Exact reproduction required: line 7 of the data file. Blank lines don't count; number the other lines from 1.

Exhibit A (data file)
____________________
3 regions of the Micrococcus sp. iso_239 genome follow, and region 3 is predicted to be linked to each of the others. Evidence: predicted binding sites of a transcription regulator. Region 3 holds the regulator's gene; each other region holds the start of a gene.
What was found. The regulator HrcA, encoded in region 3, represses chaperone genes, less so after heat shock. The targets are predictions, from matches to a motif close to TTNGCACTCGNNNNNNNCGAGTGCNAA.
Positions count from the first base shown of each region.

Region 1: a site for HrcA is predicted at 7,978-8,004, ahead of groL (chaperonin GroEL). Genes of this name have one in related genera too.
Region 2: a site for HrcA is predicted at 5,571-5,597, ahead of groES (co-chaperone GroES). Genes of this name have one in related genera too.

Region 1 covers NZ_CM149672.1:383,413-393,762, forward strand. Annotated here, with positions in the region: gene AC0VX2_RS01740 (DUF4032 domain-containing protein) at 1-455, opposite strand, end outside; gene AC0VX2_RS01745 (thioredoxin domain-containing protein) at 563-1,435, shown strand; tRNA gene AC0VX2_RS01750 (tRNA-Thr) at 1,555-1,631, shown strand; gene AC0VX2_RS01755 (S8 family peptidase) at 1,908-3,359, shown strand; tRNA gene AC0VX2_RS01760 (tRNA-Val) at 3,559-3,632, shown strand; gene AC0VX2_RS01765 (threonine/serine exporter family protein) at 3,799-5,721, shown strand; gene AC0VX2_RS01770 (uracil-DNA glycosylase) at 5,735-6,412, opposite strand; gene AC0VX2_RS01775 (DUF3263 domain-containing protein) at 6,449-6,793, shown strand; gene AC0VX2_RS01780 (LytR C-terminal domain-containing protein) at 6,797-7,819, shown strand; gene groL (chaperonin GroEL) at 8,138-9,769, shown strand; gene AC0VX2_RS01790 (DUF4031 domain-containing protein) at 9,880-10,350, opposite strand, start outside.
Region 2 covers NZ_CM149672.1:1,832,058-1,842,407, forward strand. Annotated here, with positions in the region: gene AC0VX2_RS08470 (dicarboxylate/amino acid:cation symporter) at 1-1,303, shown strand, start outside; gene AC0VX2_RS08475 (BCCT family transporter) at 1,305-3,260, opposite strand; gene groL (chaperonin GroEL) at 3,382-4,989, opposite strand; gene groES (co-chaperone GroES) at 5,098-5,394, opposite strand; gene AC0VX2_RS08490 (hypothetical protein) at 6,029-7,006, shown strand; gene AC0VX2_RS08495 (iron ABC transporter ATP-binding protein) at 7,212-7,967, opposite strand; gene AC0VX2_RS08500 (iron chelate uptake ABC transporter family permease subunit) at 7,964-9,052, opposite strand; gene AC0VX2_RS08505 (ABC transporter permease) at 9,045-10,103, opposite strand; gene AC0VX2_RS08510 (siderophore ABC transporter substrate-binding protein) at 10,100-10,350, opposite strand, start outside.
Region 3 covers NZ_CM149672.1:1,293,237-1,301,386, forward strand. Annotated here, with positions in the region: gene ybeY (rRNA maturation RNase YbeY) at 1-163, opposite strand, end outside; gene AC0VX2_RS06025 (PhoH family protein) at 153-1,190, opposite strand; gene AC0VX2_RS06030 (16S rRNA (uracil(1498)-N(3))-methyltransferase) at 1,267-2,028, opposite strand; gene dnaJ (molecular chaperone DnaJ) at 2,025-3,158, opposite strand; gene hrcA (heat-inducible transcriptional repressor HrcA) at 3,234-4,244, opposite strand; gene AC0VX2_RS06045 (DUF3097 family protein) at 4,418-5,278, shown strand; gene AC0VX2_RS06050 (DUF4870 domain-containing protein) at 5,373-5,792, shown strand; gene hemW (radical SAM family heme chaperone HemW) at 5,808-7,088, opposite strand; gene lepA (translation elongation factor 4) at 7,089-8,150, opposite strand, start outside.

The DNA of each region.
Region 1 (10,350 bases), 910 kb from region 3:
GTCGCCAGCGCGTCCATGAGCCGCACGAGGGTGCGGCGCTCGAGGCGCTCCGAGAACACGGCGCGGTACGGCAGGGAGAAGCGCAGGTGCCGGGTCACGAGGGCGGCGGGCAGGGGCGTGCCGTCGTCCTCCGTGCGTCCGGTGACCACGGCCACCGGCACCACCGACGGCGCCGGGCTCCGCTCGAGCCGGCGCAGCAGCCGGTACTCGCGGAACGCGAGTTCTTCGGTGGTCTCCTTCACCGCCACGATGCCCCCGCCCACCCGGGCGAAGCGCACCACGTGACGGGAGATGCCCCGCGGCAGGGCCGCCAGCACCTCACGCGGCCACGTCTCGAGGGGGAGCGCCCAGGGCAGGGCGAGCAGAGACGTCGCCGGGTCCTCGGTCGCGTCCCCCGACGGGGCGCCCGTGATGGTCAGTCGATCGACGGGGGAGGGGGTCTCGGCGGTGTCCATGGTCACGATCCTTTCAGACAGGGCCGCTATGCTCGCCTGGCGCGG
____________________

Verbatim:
Region 2 covers NZ_CM149672.1:1,832,058-1,842,407, forward strand. Annotated here, with positions in the region: gene AC0VX2_RS08470 (dicarboxylate/amino acid:cation symporter) at 1-1,303, shown strand, start outside; gene AC0VX2_RS08475 (BCCT family transporter) at 1,305-3,260, opposite strand; gene groL (chaperonin GroEL) at 3,382-4,989, opposite strand; gene groES (co-chaperone GroES) at 5,098-5,394, opposite strand; gene AC0VX2_RS08490 (hypothetical protein) at 6,029-7,006, shown strand; gene AC0VX2_RS08495 (iron ABC transporter ATP-binding protein) at 7,212-7,967, opposite strand; gene AC0VX2_RS08500 (iron chelate uptake ABC transporter family permease subunit) at 7,964-9,052, opposite strand; gene AC0VX2_RS08505 (ABC transporter permease) at 9,045-10,103, opposite strand; gene AC0VX2_RS08510 (siderophore ABC transporter substrate-binding protein) at 10,100-10,350, opposite strand, start outside.